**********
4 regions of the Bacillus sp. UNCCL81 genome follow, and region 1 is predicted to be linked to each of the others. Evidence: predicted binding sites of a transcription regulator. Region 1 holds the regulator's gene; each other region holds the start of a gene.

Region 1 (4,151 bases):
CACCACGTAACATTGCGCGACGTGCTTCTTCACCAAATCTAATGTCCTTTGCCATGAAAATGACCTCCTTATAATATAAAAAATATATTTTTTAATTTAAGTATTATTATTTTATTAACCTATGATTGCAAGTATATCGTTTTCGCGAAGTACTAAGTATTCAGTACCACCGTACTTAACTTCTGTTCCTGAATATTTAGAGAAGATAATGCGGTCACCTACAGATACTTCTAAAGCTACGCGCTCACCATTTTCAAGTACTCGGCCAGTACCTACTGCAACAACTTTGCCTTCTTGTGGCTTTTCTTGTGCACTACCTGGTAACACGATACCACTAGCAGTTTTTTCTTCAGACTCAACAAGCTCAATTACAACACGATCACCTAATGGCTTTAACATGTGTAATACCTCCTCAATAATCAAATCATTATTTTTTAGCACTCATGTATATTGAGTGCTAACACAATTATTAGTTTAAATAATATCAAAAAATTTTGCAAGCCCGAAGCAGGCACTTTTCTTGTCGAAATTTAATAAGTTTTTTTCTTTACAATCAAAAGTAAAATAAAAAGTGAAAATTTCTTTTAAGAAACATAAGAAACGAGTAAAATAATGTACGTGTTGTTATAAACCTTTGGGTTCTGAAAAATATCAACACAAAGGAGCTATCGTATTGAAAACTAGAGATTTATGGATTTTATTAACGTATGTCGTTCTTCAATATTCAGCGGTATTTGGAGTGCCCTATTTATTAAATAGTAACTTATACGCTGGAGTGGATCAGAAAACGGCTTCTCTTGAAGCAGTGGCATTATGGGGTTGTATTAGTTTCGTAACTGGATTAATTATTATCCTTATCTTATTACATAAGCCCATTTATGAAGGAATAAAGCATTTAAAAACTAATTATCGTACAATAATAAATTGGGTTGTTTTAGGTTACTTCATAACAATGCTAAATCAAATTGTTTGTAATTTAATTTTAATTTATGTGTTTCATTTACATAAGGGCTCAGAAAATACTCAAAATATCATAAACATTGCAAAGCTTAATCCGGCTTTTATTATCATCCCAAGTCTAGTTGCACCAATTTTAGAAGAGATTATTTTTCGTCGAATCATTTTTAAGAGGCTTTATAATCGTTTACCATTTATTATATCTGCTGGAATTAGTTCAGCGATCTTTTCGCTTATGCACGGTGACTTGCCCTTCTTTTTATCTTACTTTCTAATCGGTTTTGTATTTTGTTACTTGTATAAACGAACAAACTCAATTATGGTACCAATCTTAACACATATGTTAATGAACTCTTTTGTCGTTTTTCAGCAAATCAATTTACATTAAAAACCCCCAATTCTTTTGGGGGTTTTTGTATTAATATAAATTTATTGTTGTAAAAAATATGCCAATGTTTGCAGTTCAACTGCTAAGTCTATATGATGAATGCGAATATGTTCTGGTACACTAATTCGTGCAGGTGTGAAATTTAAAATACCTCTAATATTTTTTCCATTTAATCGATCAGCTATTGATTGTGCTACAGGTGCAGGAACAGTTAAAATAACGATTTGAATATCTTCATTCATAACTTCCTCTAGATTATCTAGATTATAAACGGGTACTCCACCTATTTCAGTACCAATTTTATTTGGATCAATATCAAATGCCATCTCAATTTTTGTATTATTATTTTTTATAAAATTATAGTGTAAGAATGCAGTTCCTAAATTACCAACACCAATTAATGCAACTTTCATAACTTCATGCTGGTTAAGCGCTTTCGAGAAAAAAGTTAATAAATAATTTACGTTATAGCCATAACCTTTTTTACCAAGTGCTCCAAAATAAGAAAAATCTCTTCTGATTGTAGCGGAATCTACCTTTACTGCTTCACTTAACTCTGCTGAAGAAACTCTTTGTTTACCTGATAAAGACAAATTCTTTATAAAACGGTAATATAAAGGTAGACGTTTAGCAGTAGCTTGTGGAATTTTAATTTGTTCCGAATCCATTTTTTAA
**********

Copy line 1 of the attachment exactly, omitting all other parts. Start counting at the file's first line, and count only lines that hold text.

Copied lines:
4 regions of the Bacillus sp. UNCCL81 genome follow, and region 1 is predicted to be linked to each of the others. Evidence: predicted binding sites of a transcription regulator. Region 1 holds the regulator's gene; each other region holds the start of a gene.